This module introduces you to the rich and violent history of Eastern Europe between the wars. It focuses on the four main “Successor States” which arose in 1918 on the ruins of the Habsburg Empire: Austria, Hungary, Czechoslovakia, and Yugoslavia. Theoretically they can be divided into “vanquished” and “victorious” states at the end of the First World War, so the course begins by assessing and critiquing that division. It then assesses how they progressed in stabilizing themselves in their first decade. On the one hand, we study the threats to political, social and economic stability, comparing why some states were more successful than others in maintaining a form of democracy and social cohesion. Why did Yugoslavia begin to break down while Czechoslovakia seemed to flourish? Why did Austria and Hungary drift fast in an authoritarian direction? On the other hand, we put the states in their international context, studying the legacy of the Paris Peace Settlement and how they operated in the European system: integrating, while creating their own security systems. The module uses the theories of Rogers Brubaker and others to underpin this discussion: to show how national states were invented and promoted in defiance of minority groups in the state. The second part of the module moves to study how Nazi Germany could exploit tensions within the region and expand to dominate it by 1939. The discussion refers to broader theories about fascism (Roger Griffin, Stanley Payne) in which to site the Successor State examples, chiefly Austrian and Hungarian. Due attention is then paid to creeping fascist movements across the Successor States in different forms (as well as their ideological rivals in the native communist parties): the question therefore arises how far fascism in these states was a home-grown phenomenon. At the same time, we explore how Hitler and Mussolini were able to penetrate the region economically and ideologically, leading to the annexation of first Austria and then Czechoslovakia by 1939. By the start of the Second World War, the regional vacuum had been filled by Nazi Germany. Many in the region felt it advisable to bow to this “inevitability” and adapt their national cultures accordingly. Some however already saw a future of resistance against a German Europe, having tasted national independence for twenty years. The way was set for the ideological struggle of the war years which would end with Stalinist Russia filling the vacuum. Typically this module will include: The New Europe of 1919 Vanquished states: Austria and Hungary Constructing a Czechoslovak democracy The road to Yugoslav dictatorship Eastern Europe international Fascism and the militarization of Austria and Hungary The Comintern and Eastern Europe Germany’s penetration of the Danubian basin The Anschluss Czechoslovakia’s Sudeten crisis 1939: The Nazi satellites of Eastern Europe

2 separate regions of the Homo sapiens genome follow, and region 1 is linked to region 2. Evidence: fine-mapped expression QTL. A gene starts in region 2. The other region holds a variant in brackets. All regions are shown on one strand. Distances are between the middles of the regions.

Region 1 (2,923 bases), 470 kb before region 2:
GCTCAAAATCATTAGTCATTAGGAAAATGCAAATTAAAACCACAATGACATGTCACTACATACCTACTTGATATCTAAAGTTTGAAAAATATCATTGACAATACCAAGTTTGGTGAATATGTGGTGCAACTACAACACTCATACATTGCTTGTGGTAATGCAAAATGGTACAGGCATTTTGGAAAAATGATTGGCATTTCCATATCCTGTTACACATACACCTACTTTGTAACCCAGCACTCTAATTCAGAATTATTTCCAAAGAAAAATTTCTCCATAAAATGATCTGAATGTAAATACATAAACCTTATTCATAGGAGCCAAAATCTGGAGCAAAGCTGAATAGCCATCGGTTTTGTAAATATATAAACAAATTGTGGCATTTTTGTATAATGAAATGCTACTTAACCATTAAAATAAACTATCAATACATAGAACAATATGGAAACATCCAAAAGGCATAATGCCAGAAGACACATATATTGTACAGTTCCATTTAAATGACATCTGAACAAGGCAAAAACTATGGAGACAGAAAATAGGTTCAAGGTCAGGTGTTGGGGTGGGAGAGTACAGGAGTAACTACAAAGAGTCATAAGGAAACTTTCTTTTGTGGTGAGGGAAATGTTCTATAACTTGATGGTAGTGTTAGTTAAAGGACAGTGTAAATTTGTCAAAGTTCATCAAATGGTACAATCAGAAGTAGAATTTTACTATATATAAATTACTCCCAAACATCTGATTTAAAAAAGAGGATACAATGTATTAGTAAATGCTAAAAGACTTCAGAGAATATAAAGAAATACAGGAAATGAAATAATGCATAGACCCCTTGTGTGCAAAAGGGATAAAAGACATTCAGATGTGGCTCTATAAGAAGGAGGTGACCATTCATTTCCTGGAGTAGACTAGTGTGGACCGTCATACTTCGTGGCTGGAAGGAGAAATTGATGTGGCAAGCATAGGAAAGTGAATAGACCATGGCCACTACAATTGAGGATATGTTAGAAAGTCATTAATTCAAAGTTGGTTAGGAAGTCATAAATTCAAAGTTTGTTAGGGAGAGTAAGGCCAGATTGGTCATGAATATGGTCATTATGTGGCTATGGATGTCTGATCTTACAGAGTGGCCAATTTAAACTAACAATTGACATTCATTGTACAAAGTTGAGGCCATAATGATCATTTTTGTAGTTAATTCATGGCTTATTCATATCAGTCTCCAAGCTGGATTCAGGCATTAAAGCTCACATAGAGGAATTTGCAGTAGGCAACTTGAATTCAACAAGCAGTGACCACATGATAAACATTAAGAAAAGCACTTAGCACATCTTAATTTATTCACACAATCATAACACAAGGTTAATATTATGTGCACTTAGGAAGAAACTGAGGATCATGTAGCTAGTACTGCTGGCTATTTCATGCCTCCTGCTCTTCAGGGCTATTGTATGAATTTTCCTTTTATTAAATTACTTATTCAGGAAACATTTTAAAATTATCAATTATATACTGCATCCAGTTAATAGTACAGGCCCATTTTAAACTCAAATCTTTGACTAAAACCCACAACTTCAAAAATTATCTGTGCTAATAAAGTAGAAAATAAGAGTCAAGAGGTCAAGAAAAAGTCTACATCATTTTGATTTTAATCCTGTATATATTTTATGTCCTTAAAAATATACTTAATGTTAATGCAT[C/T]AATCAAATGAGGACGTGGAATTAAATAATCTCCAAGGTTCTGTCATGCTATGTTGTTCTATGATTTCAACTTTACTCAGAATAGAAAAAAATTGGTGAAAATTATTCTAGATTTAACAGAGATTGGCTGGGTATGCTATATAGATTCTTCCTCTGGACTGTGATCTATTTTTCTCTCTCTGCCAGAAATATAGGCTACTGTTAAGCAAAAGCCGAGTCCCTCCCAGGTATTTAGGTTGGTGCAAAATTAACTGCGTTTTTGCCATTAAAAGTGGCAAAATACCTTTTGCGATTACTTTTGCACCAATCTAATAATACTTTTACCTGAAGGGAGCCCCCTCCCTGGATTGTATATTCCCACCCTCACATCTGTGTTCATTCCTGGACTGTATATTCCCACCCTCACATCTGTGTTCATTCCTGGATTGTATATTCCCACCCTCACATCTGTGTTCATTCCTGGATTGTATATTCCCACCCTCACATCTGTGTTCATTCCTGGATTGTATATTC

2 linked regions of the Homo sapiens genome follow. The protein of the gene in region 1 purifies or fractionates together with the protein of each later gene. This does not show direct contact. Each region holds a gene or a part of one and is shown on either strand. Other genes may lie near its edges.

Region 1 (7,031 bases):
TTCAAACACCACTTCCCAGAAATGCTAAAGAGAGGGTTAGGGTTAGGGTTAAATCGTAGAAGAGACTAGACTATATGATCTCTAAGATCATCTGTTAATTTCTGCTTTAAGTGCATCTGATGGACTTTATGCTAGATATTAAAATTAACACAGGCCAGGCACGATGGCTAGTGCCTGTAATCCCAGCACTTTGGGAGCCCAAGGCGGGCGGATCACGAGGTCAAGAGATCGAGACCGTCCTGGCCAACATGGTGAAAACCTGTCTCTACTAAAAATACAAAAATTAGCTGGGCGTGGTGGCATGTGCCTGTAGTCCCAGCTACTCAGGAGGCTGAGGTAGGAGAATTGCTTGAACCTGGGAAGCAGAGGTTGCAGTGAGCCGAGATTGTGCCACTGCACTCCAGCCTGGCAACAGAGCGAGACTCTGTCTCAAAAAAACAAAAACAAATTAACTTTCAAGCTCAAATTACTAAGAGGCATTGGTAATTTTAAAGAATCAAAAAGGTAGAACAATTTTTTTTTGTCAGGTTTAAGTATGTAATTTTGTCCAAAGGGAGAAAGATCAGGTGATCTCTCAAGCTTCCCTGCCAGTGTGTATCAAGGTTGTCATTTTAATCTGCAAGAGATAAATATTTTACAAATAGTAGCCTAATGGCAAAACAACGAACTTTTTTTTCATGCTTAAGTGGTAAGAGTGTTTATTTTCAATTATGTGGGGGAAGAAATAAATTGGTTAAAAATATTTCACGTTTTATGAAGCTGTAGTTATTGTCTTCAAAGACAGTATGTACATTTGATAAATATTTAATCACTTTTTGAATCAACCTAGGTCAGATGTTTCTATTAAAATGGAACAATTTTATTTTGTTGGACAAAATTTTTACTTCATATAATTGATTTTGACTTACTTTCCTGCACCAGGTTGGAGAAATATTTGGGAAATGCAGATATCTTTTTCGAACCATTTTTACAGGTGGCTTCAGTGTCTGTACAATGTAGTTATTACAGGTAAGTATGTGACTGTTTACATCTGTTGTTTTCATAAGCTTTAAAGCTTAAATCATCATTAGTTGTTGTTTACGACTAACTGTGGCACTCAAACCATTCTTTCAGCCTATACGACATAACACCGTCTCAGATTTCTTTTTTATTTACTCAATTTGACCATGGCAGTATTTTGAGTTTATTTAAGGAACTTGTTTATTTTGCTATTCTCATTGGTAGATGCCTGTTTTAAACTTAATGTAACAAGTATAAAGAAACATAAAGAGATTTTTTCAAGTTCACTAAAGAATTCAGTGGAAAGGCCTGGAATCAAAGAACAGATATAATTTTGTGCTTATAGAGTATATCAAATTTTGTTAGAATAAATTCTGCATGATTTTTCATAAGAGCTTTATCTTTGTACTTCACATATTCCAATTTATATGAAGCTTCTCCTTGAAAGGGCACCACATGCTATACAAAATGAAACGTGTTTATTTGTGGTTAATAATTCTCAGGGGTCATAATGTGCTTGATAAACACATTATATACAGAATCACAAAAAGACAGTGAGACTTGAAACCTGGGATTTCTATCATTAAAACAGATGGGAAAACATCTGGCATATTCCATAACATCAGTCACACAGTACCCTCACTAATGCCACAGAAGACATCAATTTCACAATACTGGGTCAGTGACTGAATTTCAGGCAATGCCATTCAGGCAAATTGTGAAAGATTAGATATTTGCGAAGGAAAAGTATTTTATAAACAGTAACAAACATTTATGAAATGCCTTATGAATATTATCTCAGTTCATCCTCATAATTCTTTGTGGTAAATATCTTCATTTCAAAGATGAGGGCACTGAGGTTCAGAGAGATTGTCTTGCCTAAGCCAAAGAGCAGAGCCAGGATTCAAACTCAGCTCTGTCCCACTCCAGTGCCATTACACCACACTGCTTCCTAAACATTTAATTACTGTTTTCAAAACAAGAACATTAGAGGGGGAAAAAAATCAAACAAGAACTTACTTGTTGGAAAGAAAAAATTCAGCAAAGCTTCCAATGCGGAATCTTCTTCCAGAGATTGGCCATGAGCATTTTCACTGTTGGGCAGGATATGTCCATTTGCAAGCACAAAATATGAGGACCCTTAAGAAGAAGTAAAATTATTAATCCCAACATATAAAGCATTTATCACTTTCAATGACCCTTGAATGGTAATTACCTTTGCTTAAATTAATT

Learning and Teaching

Teaching and learning methods

• weekly seminars and lectures. • Document analysis in each seminar • You are encouraged in essay work to specialise in certain parts of the region, but also to think comparatively - transnationally and internationally – in order to understand the overall character of this ‘East European vacuum’ in the 1920s and 1930s.

TypeHours
Completion of assessment task63.5
Tutorial0.5
Follow-up work75
Revision50
Lecture24
Seminar12
Preparation for scheduled sessions75
Total study time300

Resources & Reading list

I. Berend (1998). Decades of Crisis: Central and Eastern Europe before World War II. 

D. Watt (1989). How War Came: The Immediate Origins of the Second World War. 

G. Gedye (1939). Fallen Bastions: The Central European Tragedy. 

C. Nielsen (2014). Making Yugoslavs. Identity in King Aleksandar’s Yugoslavia. 

R. Brubaker (1996). Nationalism Reframed: Nationhood and the National Question in the New Europe. 

I. Lukes (1996). Czechoslovakia between Stalin and Hitler. 

C. Macartney (1961). October the Fifteenth: A History of Modern Hungary 1929-1945. ,1 , pp. 0.

M. Mann (2004). Fascists. 

A. Orzoff (2009). Battle for the Castle: The Myth of Czechoslovakia in Europe 1918-1948. 

M. Djilas (1983). Memoir of A Revolutionary. 

D. Kaiser (1980). Economic Diplomacy and the Origins of the Second World War. 

M. Cornwall (2012). The Devil’s Wall: The Nationalist Youth Mission of Heinz Rutha. 

Assessment

Summative

MethodPercentage contribution
Essay  (2000 words) 25%
Essay  (2000 words) 25%
Exam  (2 hours) 50%

Referral

MethodPercentage contribution
Resubmit assessments 100%

Repeat Information

Repeat type: Internal & External